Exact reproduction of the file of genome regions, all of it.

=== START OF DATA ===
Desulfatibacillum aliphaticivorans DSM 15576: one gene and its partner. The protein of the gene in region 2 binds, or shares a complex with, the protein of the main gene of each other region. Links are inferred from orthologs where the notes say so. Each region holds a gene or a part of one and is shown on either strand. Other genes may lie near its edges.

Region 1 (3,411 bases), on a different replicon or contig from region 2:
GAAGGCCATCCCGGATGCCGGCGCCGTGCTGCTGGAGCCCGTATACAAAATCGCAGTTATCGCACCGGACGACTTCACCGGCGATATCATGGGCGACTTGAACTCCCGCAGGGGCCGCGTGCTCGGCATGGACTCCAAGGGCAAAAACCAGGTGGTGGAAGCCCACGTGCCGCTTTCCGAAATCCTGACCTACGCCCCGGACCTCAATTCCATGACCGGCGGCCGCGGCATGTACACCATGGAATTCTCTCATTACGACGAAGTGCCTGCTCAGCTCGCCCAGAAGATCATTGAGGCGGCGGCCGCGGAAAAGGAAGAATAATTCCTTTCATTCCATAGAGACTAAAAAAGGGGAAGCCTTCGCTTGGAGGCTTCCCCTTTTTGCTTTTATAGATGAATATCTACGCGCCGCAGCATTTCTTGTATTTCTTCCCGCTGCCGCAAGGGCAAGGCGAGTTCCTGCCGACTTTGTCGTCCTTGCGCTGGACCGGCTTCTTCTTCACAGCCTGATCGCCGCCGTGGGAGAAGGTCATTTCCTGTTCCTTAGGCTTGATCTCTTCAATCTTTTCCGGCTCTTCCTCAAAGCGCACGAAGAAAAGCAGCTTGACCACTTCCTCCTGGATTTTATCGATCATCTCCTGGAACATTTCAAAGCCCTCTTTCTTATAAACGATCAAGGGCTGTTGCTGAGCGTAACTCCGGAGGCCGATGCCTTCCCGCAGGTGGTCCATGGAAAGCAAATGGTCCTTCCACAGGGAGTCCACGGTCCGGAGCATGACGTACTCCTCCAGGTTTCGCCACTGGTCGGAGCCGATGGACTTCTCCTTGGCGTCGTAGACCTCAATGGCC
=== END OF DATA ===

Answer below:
Desulfatibacillum aliphaticivorans DSM 15576: one gene and its partner. The protein of the gene in region 2 binds, or shares a complex with, the protein of the main gene of each other region. Links are inferred from orthologs where the notes say so. Each region holds a gene or a part of one and is shown on either strand. Other genes may lie near its edges.

Region 1 (3,411 bases), on a different replicon or contig from region 2:
GAAGGCCATCCCGGATGCCGGCGCCGTGCTGCTGGAGCCCGTATACAAAATCGCAGTTATCGCACCGGACGACTTCACCGGCGATATCATGGGCGACTTGAACTCCCGCAGGGGCCGCGTGCTCGGCATGGACTCCAAGGGCAAAAACCAGGTGGTGGAAGCCCACGTGCCGCTTTCCGAAATCCTGACCTACGCCCCGGACCTCAATTCCATGACCGGCGGCCGCGGCATGTACACCATGGAATTCTCTCATTACGACGAAGTGCCTGCTCAGCTCGCCCAGAAGATCATTGAGGCGGCGGCCGCGGAAAAGGAAGAATAATTCCTTTCATTCCATAGAGACTAAAAAAGGGGAAGCCTTCGCTTGGAGGCTTCCCCTTTTTGCTTTTATAGATGAATATCTACGCGCCGCAGCATTTCTTGTATTTCTTCCCGCTGCCGCAAGGGCAAGGCGAGTTCCTGCCGACTTTGTCGTCCTTGCGCTGGACCGGCTTCTTCTTCACAGCCTGATCGCCGCCGTGGGAGAAGGTCATTTCCTGTTCCTTAGGCTTGATCTCTTCAATCTTTTCCGGCTCTTCCTCAAAGCGCACGAAGAAAAGCAGCTTGACCACTTCCTCCTGGATTTTATCGATCATCTCCTGGAACATTTCAAAGCCCTCTTTCTTATAAACGATCAAGGGCTGTTGCTGAGCGTAACTCCGGAGGCCGATGCCTTCCCGCAGGTGGTCCATGGAAAGCAAATGGTCCTTCCACAGGGAGTCCACGGTCCGGAGCATGACGTACTCCTCCAGGTTTCGCCACTGGTCGGAGCCGATGGACTTCTCCTTGGCGTCGTAGACCTCAATGGCC